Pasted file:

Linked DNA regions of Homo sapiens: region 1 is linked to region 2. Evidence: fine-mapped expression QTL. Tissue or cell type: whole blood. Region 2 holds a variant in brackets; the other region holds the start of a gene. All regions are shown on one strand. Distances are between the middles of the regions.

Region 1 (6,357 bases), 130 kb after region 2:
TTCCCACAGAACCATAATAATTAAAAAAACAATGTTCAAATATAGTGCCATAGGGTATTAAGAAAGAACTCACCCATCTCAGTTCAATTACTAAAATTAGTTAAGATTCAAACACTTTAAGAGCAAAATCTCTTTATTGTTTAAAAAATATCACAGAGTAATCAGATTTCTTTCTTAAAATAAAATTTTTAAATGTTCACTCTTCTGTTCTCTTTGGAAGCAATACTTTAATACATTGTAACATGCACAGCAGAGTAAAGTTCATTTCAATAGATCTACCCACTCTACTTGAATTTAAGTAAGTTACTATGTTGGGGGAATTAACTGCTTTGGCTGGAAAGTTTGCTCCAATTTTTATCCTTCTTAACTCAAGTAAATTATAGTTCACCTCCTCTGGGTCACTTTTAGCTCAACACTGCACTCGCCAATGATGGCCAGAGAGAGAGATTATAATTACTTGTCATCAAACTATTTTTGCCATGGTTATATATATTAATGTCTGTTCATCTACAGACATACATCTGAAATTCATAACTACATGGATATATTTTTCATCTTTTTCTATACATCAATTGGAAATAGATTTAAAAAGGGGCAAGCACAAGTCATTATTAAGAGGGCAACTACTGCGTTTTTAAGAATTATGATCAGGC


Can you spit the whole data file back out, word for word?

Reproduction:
Linked DNA regions of Homo sapiens: region 1 is linked to region 2. Evidence: fine-mapped expression QTL. Tissue or cell type: whole blood. Region 2 holds a variant in brackets; the other region holds the start of a gene. All regions are shown on one strand. Distances are between the middles of the regions.

Region 1 (6,357 bases), 130 kb after region 2:
TTCCCACAGAACCATAATAATTAAAAAAACAATGTTCAAATATAGTGCCATAGGGTATTAAGAAAGAACTCACCCATCTCAGTTCAATTACTAAAATTAGTTAAGATTCAAACACTTTAAGAGCAAAATCTCTTTATTGTTTAAAAAATATCACAGAGTAATCAGATTTCTTTCTTAAAATAAAATTTTTAAATGTTCACTCTTCTGTTCTCTTTGGAAGCAATACTTTAATACATTGTAACATGCACAGCAGAGTAAAGTTCATTTCAATAGATCTACCCACTCTACTTGAATTTAAGTAAGTTACTATGTTGGGGGAATTAACTGCTTTGGCTGGAAAGTTTGCTCCAATTTTTATCCTTCTTAACTCAAGTAAATTATAGTTCACCTCCTCTGGGTCACTTTTAGCTCAACACTGCACTCGCCAATGATGGCCAGAGAGAGAGATTATAATTACTTGTCATCAAACTATTTTTGCCATGGTTATATATATTAATGTCTGTTCATCTACAGACATACATCTGAAATTCATAACTACATGGATATATTTTTCATCTTTTTCTATACATCAATTGGAAATAGATTTAAAAAGGGGCAAGCACAAGTCATTATTAAGAGGGCAACTACTGCGTTTTTAAGAATTATGATCAGGC